Astragal was excited to learn that German architect and former OMA director Ole Scheeren (above left) is set to build his first UK scheme, a new HQ for the British Film Institute on London’s South Bank.
But seeing Scheeren’s photograph prompted a niggling sense of familiarity. Perhaps for its opening night the BFI could screen Sacha Baron Cohen’s feature film Brüno to help jog our memories.
Breaking out of the family business
It’s not unusual to learn that an up-and-coming architect is following in a parent’s footsteps, so it’s always refreshing to hear of someone entering the profession from a unrelated family background, helping inject new insights into the architectural gene pool.
It is, therefore, with delight that Astragal learnt that Sebastián Marroquín, who has been employed by Argentinian practice Box Arquitectura since 2005, is the son of none other than Pablo Escobar, the late Columbian drug lord who at his peak was believed to be supplying 80 per cent of the cocaine smuggled into the United States.
Escobar’s life was recently the subject of the Netflix TV drama Narcos. The fact that Marroquín changed his name at the outset of his career suggests he is hoping for a bit less publicity.
Hello, I must be going
In the week the AJ uncovered Zaha Hadid’s will, further news emerged about a change of senior staff at the practice she founded.
Less than a year after arriving, ZHA’s first ever legal chief, Tamsyn McLean, has quit the company to join contractor Bouygues. She has already been replaced by Mike Newton from solicitor Eversheds.
The switch comes amid speculation over the practice’s future direction after its principal Patrick Shumacher unleashed some robustly libertarian views on social housing, followed by leaked emails denying fractures within its management team.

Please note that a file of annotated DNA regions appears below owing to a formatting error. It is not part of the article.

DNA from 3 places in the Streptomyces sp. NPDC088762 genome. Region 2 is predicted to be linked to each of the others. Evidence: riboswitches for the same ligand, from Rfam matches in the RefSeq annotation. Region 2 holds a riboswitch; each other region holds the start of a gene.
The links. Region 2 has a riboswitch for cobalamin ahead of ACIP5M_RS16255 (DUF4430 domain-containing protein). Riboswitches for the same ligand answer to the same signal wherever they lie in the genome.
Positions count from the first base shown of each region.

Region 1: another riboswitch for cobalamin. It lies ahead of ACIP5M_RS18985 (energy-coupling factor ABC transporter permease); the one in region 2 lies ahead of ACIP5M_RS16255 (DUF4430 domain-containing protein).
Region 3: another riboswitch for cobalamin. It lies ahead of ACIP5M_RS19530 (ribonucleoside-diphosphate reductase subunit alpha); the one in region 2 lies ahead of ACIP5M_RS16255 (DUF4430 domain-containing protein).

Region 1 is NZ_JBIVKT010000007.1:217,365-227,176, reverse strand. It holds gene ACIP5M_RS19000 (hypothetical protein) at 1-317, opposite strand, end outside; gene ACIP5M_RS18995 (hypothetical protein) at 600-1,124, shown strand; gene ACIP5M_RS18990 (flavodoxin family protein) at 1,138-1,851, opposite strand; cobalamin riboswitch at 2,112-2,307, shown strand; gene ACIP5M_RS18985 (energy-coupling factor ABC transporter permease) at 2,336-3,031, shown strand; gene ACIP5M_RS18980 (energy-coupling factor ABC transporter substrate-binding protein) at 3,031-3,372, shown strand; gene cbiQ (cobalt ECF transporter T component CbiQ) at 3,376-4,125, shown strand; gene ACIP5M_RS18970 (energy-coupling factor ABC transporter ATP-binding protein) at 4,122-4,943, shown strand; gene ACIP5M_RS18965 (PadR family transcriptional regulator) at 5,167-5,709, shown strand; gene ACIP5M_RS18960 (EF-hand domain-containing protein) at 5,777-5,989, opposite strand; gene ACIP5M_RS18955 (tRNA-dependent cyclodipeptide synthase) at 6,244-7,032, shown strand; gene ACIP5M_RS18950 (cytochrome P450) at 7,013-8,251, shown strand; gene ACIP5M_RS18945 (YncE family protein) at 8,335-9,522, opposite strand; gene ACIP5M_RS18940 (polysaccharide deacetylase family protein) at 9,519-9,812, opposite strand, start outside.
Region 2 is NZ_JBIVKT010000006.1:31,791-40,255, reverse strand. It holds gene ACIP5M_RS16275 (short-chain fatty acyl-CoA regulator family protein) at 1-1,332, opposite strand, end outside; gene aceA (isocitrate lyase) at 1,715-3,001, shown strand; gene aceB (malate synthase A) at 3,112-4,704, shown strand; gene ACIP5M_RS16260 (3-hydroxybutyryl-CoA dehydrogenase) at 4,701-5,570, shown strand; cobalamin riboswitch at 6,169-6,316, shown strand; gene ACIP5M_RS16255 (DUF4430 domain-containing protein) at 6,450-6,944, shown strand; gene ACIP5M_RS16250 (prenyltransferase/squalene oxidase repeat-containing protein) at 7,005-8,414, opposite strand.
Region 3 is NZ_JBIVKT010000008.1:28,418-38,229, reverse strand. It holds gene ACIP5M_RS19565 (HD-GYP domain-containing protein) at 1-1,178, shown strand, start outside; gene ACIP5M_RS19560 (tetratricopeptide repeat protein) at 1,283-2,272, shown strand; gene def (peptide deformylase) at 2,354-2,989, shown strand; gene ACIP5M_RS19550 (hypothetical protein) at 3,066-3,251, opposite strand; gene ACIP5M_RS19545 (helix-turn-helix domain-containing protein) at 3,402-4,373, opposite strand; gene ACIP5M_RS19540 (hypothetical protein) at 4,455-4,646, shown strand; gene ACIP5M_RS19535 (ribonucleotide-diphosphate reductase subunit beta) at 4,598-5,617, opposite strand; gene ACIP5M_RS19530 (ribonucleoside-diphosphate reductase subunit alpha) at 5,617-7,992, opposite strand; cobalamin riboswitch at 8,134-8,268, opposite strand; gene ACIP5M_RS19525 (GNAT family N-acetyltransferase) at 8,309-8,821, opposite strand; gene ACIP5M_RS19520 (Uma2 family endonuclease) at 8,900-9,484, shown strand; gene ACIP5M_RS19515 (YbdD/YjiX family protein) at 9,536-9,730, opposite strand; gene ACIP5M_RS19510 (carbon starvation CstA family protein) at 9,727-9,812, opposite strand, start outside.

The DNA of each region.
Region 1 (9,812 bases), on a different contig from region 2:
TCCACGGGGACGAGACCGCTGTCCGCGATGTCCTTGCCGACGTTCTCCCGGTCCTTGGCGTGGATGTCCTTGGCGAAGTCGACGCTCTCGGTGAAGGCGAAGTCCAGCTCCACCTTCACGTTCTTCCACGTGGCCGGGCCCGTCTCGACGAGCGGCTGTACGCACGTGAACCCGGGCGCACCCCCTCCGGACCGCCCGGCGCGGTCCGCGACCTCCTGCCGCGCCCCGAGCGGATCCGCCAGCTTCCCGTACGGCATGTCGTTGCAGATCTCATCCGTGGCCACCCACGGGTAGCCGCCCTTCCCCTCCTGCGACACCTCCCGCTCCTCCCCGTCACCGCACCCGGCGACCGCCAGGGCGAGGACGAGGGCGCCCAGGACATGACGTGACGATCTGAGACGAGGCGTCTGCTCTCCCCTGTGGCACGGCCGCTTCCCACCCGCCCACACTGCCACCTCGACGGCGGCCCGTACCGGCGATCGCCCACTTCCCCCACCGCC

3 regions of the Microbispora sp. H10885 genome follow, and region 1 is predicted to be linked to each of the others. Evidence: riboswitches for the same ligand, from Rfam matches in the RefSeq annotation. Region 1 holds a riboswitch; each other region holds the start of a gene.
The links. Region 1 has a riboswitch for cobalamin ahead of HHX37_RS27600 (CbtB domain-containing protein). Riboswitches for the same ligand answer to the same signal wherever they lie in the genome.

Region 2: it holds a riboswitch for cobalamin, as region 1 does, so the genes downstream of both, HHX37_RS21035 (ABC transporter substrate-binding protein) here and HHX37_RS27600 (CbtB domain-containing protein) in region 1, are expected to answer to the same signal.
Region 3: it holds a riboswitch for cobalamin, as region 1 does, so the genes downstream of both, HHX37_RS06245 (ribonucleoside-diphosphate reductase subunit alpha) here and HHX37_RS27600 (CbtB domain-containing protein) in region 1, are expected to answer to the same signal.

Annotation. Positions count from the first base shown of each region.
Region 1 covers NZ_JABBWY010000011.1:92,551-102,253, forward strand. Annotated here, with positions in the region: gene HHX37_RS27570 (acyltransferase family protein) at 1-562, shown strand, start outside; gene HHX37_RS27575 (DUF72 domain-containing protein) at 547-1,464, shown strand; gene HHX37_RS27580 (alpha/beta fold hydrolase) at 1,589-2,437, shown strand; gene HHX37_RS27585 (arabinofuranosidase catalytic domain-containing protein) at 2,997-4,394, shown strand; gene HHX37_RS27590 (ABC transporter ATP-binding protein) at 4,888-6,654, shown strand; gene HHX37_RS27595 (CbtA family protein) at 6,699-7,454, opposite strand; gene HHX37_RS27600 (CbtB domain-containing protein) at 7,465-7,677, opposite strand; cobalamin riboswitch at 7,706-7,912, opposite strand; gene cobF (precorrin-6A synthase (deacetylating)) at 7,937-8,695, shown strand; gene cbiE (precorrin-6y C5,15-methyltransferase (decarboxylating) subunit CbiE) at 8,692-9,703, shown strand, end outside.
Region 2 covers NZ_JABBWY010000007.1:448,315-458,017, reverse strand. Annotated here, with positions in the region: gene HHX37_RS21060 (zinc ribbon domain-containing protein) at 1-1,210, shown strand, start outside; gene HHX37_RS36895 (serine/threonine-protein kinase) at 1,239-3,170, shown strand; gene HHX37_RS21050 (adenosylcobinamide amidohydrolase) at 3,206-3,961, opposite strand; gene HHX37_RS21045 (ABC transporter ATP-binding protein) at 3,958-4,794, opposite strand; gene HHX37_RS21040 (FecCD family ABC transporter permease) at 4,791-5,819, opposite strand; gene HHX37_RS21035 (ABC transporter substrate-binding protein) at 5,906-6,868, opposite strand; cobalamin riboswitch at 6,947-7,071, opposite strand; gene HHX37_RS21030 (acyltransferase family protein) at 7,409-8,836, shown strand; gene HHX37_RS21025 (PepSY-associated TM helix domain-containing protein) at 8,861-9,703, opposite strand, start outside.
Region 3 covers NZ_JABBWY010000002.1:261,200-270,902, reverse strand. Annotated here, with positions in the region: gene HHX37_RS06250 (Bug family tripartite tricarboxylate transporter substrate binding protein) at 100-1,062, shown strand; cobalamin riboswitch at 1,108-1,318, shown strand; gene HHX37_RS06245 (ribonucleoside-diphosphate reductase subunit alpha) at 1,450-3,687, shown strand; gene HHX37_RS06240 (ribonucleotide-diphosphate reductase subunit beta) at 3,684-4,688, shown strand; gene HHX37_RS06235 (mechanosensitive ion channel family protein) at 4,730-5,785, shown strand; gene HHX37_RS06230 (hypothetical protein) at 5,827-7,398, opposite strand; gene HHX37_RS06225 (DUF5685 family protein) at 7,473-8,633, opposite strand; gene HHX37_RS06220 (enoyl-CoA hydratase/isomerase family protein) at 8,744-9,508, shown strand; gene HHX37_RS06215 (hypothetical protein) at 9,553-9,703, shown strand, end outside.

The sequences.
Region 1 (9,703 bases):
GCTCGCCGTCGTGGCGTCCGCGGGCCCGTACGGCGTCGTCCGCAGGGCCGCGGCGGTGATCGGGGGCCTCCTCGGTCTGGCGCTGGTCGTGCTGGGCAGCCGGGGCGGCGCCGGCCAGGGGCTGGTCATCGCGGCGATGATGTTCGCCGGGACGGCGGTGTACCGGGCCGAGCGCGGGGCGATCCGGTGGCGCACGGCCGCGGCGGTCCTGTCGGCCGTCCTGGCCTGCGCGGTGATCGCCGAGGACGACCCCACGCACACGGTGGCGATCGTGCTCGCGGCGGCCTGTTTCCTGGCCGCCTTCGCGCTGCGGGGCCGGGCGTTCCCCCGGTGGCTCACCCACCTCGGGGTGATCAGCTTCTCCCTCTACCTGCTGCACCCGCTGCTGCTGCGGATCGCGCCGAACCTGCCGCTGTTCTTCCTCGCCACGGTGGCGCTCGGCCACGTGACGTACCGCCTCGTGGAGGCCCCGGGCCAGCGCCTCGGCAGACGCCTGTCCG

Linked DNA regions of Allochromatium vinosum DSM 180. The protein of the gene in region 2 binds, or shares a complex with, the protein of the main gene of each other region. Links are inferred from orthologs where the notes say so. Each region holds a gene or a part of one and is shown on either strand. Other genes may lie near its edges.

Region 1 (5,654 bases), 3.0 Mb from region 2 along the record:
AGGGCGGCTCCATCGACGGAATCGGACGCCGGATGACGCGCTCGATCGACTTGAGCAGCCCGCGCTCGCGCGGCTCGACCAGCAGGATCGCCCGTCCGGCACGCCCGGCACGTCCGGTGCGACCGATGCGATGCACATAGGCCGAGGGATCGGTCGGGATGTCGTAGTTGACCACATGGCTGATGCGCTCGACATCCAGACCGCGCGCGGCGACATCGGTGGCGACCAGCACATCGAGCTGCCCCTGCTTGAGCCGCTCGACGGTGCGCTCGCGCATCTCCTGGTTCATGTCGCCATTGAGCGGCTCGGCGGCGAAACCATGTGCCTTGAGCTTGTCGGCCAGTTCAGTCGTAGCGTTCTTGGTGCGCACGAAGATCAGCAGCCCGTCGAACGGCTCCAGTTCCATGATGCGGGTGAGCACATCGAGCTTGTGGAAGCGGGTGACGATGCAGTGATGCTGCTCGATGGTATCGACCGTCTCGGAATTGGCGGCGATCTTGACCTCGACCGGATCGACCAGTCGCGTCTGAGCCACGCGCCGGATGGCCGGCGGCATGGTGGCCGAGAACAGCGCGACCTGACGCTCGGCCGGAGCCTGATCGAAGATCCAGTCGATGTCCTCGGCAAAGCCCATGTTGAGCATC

But were such ructions a factor in hastening McLean’s exit? Certainly not.
‘I left ZHA because a great opportunity came up to work at Bouygues, who I have worked with in the past and have always admired,’ she told the AJ.
‘The experience of working at ZHA with such talented colleagues was a very positive one for me.’
Shame on you for thinking otherwise.
No Chippo required
It’s been a week to forget for David Chipperfield and two of his New York projects.
Having been on hold since the summer, his plans for a $600 million south-west wing at the city’s Metropolitan Museum of Art will now not be built for at least seven years as a result of financial concerns.
Well at least my six-storey block of flats in New York’s West Village will keep me busy, he must surely have thought, only to learn that the scheme, which had already been reduced in height following opposition, had been refused permission
There’s always one, isn’t there
Penny farthing crop
It was perhaps inevitable that architect and adventurer Jonathan Beswick would not take a conventional route to PropSki 2017, last week’s networking event for young property professionals at Tignes in the French Alps.
Beswick (pictured, left) together with Nico Cary, co-founder of networking group Sportslobster, made the trip by penny-farthing. The Phileas Fogg-ish expedition coincides with the rebranding of Beswick’s studio, WMOR Architects, to Adventure in Architecture, reflecting the practice’s mix of high-end residential and extreme sports activities.